Searching for Shastasaurus on the shores of Shasta Lake!

Recently our Shasta-Trinity National Forest Geologist Dennis Veich joined a team of paleontologists from institutions such as California State University, Chico, Sierra College and the North America Research Group who were looking for fossils of extinct marine reptiles near the shores of Shasta Lake. This trip, which was the third annual expedition for the group, focused on finding fossils of Shastasaurus, a dolphin-like ichthyosaur that lived during the upper Triassic Period about 230 million years ago. At that time, the area which is now Shasta County was comprised of volcanic island chains in the eastern proto Pacific Ocean. The type of ichthyosaur found in this area, Shastasaurus Pacificus, is thought to be the largest marine reptile of its kind that ever lived. Their fossils have also been found in Canada and as far away as China. The first specimens found in Shasta County were discovered in the early 1900s by John C. Merriam and his party in the Hosselkus Formation.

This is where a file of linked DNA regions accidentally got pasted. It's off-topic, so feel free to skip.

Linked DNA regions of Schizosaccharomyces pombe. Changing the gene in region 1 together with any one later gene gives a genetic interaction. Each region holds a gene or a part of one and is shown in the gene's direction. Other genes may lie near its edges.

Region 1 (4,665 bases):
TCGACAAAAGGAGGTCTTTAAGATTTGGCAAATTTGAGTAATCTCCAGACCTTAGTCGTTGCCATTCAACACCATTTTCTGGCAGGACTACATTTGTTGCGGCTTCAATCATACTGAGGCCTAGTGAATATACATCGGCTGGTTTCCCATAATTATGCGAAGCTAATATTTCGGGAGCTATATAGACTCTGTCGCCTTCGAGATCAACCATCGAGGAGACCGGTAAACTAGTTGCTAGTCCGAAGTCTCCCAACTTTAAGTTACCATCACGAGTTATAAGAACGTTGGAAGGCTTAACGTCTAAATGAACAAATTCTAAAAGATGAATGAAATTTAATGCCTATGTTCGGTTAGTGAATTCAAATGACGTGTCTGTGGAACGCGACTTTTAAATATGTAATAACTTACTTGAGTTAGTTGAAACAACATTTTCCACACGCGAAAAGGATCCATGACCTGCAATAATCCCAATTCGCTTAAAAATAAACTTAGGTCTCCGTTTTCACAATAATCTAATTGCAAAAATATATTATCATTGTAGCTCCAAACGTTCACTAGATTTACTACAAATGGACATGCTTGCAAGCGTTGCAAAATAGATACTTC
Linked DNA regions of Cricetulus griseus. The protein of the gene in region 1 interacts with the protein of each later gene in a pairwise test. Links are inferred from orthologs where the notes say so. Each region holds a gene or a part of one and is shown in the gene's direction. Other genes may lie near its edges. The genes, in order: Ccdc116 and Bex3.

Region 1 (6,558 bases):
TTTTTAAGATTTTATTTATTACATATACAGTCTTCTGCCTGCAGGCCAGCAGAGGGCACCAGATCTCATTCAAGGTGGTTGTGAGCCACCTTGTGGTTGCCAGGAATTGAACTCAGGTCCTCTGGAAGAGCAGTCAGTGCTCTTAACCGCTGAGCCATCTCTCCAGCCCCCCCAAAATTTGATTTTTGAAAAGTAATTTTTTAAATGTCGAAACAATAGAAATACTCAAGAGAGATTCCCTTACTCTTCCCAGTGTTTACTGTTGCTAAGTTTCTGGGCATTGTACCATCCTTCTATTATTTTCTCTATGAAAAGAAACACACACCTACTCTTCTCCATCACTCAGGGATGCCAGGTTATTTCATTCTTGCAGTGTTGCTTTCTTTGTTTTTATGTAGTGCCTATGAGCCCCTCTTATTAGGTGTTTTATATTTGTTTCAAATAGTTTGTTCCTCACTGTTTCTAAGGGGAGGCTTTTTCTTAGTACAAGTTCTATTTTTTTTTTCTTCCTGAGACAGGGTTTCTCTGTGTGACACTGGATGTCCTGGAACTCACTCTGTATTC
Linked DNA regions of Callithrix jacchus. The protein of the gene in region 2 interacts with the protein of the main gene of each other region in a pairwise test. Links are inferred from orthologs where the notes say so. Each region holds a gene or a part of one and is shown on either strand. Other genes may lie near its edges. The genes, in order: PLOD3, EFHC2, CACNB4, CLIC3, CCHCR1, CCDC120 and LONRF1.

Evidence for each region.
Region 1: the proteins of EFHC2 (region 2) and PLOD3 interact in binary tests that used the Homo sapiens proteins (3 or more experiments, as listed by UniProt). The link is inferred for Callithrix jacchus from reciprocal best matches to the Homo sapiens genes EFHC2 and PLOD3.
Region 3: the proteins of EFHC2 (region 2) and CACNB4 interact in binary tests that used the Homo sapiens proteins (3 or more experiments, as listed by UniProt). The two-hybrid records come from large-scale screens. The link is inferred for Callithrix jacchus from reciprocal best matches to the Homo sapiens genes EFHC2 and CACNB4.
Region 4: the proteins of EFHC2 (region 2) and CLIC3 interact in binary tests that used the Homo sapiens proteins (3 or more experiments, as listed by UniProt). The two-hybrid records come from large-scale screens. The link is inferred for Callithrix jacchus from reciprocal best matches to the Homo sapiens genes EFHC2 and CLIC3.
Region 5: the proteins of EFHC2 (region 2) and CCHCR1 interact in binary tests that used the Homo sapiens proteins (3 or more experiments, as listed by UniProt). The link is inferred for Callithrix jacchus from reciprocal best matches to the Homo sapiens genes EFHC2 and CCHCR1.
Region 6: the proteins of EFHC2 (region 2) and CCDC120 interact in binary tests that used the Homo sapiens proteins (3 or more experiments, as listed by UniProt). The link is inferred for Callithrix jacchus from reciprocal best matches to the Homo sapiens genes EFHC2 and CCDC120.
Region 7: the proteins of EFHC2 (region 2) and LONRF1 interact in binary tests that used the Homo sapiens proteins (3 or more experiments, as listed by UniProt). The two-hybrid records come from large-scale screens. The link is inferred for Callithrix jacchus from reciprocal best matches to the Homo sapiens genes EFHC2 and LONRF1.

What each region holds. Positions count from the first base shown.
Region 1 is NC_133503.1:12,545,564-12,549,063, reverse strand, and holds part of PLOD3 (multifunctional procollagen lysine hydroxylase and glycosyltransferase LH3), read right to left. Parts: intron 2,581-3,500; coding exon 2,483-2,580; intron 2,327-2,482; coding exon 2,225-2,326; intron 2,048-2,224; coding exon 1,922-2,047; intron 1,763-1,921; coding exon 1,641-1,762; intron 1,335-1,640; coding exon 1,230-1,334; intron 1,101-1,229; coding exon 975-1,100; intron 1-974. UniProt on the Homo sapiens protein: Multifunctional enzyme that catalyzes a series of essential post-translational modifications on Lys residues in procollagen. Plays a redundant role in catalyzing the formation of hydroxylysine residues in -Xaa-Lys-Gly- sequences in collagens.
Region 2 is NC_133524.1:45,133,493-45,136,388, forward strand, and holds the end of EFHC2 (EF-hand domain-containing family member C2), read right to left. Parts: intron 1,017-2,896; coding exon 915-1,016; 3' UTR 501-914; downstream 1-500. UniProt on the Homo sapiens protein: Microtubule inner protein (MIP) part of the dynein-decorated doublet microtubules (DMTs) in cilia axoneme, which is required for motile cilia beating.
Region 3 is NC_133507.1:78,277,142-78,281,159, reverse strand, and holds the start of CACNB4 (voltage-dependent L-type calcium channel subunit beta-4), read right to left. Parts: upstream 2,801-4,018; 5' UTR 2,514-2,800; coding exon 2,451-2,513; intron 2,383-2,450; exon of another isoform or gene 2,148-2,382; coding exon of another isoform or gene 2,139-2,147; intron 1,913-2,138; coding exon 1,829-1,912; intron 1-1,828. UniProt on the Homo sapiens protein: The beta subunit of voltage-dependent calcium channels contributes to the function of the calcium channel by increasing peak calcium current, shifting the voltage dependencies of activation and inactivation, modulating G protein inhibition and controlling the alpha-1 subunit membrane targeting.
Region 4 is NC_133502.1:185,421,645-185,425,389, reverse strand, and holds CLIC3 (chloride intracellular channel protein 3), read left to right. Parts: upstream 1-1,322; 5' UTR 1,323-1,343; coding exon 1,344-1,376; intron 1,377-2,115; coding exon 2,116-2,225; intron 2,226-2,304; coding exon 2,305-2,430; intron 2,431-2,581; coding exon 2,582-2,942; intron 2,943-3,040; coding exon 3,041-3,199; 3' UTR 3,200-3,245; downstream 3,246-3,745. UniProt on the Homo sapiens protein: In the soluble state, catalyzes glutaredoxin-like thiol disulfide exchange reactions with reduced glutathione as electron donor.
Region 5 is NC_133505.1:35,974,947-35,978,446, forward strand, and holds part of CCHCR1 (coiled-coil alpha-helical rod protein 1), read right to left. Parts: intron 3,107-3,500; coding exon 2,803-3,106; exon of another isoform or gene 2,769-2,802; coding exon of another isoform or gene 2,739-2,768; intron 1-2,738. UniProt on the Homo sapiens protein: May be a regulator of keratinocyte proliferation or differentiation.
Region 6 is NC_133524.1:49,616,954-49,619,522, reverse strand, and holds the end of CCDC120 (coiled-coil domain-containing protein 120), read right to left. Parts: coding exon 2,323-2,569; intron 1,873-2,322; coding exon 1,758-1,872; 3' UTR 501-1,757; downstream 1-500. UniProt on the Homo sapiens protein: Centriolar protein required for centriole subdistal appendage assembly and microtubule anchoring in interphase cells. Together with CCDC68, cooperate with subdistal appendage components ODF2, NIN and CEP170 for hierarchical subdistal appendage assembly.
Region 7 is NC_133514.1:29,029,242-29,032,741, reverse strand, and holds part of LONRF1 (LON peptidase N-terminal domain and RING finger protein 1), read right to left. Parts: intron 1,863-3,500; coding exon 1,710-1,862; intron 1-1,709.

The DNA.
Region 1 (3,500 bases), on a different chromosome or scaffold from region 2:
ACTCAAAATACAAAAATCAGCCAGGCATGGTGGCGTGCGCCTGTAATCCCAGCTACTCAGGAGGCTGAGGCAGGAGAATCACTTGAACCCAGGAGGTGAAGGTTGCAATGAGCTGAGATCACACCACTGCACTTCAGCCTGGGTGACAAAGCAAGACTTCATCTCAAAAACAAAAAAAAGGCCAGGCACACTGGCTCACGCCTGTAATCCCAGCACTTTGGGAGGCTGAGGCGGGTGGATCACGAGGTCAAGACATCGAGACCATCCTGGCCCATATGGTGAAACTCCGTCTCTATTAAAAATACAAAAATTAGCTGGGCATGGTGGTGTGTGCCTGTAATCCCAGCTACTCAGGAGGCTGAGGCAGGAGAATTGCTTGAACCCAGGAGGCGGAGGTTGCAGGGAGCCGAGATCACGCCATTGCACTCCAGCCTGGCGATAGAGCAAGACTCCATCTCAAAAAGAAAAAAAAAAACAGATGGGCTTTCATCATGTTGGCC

Reminder: These fossils are protected. The collection and/or duplication of vertebrate fossils, including vertebrate trace fossils, from National Forest System Lands requires a permit (36 CFR 261.9 (i)). Permits are issued to qualified paleontologists and researchers who collect and curate the fossils for scientific and educational purposes.

No permits for the collection of any fossils (plants, invertebrates, vertebrates, or any trace fossils) are issued for commercial purposes, except for petrified wood. Trading, bartering, or selling any fossil material (plants, invertebrates, vertebrates, or any trace fossils) removed from National Forest System lands is prohibited.

For more information about fossils on Forest Service land visit -

Fossilized bones found on Shasta Lake

A large block containing fossilized ribs, vertebrae and possible limb (flipper) bones. These fossils very likely came from the same animal found in 2017. (photo credit Dennis Veich)